all sensitive downloaded data will be permanently deleted from our cloud storage and we will provide an erasure log.
Our options if you act like nothing's happening, refuse to make a deal or fail the negotiations:
inform the media and independent journalists about what happened to your servers. To prove it we'll publish a chunk of private data that you should have ciphered if you care about potential breaches. Moreover, your company will inevitably take decent reputational loss which is hard to assess precisely.
inform your clients, employees, partners by phone, e-mail, sms and social networks that you haven't prevent their data leakage. You will violate laws about private data protection.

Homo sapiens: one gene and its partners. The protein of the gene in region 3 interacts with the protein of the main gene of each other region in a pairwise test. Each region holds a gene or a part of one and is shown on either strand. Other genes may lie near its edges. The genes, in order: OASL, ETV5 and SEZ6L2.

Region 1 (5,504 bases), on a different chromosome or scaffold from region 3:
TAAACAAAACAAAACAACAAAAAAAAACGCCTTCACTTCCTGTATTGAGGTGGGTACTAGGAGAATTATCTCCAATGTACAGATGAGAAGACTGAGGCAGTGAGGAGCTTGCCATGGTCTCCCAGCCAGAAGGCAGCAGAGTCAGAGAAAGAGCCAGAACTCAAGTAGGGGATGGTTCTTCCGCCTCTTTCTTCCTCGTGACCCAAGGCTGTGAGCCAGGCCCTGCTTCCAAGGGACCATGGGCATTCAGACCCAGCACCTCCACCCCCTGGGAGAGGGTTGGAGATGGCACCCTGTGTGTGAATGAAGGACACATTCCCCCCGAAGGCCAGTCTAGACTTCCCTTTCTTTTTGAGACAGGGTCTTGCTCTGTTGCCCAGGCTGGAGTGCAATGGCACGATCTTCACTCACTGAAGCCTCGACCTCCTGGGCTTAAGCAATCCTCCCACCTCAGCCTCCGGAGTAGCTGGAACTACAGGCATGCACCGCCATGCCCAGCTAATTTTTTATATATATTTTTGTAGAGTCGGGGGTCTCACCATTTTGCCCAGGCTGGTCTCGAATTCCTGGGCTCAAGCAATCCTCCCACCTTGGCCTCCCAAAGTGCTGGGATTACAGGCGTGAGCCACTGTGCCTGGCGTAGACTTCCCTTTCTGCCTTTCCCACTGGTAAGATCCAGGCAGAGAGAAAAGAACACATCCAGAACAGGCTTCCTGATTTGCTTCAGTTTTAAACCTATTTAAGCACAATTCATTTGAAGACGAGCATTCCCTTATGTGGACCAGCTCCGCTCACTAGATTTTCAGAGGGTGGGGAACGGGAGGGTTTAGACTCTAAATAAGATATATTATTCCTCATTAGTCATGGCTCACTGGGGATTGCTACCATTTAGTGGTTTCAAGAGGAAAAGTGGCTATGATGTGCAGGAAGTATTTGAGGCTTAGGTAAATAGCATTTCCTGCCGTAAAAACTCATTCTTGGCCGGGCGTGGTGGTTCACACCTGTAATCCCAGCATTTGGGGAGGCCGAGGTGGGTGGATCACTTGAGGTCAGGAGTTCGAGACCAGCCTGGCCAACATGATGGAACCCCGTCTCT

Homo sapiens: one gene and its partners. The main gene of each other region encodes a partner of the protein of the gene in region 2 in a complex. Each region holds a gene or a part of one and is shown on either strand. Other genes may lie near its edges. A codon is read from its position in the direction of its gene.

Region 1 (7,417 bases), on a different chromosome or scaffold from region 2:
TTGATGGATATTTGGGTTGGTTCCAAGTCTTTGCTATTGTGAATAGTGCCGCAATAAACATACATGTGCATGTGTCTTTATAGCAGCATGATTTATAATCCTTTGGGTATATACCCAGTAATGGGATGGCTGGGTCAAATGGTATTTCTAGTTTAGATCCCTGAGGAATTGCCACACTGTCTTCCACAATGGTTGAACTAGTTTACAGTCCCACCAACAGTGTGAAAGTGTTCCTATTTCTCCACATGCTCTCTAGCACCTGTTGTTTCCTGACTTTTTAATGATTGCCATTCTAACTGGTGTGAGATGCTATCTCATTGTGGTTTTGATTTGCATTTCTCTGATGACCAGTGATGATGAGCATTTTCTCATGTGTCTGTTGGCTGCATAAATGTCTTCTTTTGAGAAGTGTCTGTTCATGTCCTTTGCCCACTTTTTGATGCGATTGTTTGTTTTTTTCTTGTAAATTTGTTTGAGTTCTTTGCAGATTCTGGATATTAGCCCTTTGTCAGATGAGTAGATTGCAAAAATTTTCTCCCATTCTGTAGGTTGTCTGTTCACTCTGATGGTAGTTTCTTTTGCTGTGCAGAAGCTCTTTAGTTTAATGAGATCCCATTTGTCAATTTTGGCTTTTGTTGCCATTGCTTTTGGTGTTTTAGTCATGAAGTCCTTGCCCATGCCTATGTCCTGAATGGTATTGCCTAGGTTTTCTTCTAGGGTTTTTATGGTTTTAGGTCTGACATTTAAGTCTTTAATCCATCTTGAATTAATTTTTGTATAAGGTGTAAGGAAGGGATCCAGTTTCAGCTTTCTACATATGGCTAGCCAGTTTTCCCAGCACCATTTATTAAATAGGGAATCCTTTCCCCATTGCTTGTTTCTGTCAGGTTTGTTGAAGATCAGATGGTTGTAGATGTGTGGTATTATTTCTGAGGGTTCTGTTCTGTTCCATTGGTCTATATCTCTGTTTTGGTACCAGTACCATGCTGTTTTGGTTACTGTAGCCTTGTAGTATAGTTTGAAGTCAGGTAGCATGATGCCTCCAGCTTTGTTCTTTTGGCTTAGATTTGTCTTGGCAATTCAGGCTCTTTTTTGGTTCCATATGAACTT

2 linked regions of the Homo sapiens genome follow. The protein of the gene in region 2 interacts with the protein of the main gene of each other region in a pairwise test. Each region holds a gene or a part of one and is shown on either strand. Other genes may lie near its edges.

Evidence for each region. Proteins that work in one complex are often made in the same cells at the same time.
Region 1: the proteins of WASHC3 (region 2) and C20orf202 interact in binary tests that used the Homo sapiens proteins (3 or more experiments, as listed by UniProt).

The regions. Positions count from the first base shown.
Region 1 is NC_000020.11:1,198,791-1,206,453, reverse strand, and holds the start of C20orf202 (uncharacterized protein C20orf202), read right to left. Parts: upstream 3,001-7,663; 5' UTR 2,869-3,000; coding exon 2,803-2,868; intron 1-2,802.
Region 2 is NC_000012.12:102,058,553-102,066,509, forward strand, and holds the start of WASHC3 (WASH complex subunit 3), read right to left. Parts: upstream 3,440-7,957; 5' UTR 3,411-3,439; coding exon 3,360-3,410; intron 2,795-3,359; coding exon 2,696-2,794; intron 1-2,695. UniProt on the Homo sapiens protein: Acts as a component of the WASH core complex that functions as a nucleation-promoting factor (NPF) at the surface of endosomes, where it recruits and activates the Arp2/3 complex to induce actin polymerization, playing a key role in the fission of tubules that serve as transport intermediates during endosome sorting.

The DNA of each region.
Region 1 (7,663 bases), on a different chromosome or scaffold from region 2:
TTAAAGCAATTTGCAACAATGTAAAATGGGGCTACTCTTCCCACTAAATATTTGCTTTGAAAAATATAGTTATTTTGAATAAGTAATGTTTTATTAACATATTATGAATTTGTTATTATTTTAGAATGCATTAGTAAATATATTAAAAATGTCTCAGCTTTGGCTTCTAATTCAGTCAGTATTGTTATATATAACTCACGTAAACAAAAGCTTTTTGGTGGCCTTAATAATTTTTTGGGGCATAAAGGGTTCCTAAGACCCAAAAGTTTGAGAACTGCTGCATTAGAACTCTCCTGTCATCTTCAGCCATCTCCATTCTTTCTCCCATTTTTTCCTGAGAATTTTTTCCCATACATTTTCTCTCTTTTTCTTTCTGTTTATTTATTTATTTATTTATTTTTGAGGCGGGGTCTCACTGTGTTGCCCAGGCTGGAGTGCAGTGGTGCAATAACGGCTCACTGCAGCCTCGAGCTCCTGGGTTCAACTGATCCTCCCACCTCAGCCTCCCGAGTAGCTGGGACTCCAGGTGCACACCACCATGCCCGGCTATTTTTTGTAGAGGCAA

start DDOS attack on you website and infrastructures.
personal data stored will be put on sale on the Darknet to find anyone interested to buy useful information regarding your company. It could be data mining agencies or your market competitors.
publish all the discovered vulnerabilities found in your network, so anyone will do anything with it.
Why pay us?
We care about our reputation. You are welcome to google our cases up and be sure that we don't have a single case of failure to provide what we promissed.
Turning this issue to a bug bounty will save your private information, reputation and will allow you to use the security report and avoid this kind of situations in future.
Your personal ID
Ransomware authors continue to find new methods to extort money from victims. Attacks against corporate networks did not prove as successful before, as companies usually have reliable backup systems installed. As a result, there's no need for the ransom developers to get paid – all the data is simply restored from backups.
Bulwark ransomware typically targets corporate entities for larger ransoms